Dukono – Halmahera : PVMBG reported that almost daily white plumes from Dukono rose as high as 200 m above the summit and drifted SW, W, and NW. During 27-18 August dense white, gray, and brown ash plumes rose as high as 1 km above the summit and drifted SW and W.

Ebeko – Paramushir Island (Russia) : KVERT reported that moderate activity at Ebeko was ongoing. A thermal anomaly over the volcano was identified in satellite images during 18-19, 22, and 25 August. According to volcanologists in Severo-Kurilsk (Paramushir Island, about 7 km E) explosions generated ash plumes that rose up to 3 km (10,000 ft) a.s.l. during 19 and 22-25 August and drifted N and E.

Erta Ale – Ethiopia : Thermal anomalies of variable intensities at Erta Ale’s N and S pit craters were periodically identified in satellite images during August. On 1 August there were two anomalies in the S pit crater and none in the N pit crater. Images were cloudy on 6 and 11 August. On 16 August two anomalies were again visible in the S pit crater while one large anomaly occupied the N crater. Translucent weather clouds obscured views on 21 August, though two anomalies were visible in the S pit crater. Dense weather clouds covered the N pit crater on 26 August and obscured the S pit crater, though one anomaly was visible.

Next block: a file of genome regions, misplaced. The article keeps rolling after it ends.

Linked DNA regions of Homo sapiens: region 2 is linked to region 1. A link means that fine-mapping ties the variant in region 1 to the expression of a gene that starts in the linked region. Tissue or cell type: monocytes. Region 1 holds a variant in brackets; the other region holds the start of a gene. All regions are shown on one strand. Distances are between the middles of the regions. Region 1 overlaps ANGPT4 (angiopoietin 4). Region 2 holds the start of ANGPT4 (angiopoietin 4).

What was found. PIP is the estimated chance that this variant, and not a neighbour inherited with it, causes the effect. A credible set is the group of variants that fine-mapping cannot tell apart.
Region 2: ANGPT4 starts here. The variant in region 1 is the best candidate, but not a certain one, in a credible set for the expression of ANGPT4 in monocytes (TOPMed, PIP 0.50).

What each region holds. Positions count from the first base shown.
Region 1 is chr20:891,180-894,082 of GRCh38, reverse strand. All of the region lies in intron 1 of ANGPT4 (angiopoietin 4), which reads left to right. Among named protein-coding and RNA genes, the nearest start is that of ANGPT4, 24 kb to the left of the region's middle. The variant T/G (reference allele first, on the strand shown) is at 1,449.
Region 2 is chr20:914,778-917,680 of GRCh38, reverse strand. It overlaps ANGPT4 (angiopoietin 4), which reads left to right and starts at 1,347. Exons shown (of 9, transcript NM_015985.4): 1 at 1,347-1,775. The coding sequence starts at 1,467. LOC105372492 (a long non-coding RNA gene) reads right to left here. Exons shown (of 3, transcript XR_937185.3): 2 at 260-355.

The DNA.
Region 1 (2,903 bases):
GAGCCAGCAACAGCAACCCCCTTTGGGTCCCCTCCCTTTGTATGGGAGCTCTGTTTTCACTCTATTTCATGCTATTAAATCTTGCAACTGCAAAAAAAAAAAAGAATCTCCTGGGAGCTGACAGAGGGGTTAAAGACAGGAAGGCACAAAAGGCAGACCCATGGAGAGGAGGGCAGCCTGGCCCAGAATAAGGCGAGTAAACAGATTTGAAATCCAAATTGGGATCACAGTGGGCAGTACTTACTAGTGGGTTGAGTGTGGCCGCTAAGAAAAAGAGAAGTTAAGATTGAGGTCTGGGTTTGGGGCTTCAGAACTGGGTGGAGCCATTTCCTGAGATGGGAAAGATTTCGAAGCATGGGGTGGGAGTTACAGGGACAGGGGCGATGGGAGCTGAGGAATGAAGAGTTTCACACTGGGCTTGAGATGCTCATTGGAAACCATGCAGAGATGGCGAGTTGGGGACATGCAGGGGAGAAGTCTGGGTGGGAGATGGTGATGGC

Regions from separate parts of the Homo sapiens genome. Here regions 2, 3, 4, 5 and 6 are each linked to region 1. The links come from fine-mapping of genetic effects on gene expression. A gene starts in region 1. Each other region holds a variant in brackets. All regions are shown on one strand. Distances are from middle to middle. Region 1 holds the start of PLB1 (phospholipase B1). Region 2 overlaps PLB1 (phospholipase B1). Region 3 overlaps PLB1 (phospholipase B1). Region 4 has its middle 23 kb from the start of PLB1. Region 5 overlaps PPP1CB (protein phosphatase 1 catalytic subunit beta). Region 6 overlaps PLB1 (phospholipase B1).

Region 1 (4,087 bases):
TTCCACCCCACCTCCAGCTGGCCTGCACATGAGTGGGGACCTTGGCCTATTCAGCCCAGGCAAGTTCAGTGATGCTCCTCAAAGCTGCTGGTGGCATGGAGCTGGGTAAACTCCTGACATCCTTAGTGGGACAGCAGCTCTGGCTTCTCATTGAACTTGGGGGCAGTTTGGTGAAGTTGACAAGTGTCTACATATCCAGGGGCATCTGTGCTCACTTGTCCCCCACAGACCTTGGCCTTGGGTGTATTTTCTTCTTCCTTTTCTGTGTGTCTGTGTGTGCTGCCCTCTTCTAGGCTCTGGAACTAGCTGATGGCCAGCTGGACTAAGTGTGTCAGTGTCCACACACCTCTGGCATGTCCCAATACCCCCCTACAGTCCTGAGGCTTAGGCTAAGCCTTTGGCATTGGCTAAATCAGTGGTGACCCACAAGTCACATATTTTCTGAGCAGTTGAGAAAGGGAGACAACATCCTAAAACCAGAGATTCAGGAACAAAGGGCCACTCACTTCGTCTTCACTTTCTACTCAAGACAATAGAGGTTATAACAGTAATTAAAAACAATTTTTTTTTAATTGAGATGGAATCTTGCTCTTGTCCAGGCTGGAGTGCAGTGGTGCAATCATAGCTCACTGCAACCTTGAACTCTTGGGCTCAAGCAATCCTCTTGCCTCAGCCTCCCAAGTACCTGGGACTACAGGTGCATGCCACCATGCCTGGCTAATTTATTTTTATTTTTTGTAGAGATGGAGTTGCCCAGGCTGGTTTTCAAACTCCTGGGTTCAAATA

Great Sitkin – Andreanof Islands (USA) : AVO reported that slow lava effusion at Great Sitkin probably continued during 24-30 August with lava around the vent likely thickening. Weather clouds often obscured satellite and webcam views during most of the week; elevated surface temperatures were occasionally visible. Seismicity was very low.

Karymsky – Eastern Kamchatka (Russia) : KVERT reported that the eruption at Karymsky continued during 18-25 August. A thermal anomaly over the volcano was identified in satellite images during 18-19, 22, and 24-25 August.